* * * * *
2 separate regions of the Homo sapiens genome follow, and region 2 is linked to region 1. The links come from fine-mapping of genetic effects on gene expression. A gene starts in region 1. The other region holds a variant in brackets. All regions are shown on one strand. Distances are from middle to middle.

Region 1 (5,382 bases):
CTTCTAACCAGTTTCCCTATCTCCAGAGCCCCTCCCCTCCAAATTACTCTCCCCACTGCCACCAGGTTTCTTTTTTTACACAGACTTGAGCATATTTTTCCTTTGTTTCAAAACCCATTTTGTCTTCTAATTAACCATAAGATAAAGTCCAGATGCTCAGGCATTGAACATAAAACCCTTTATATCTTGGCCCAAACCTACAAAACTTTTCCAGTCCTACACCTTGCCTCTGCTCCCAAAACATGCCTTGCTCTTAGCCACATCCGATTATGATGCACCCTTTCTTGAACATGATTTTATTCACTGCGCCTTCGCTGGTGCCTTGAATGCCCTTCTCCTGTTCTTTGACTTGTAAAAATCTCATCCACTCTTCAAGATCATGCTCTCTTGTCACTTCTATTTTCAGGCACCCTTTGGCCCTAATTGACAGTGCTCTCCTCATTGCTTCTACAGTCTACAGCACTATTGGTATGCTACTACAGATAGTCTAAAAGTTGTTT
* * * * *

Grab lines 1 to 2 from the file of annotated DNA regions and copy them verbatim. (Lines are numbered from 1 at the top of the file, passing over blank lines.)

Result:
2 separate regions of the Homo sapiens genome follow, and region 2 is linked to region 1. The links come from fine-mapping of genetic effects on gene expression. A gene starts in region 1. The other region holds a variant in brackets. All regions are shown on one strand. Distances are from middle to middle.

Region 1 (5,382 bases):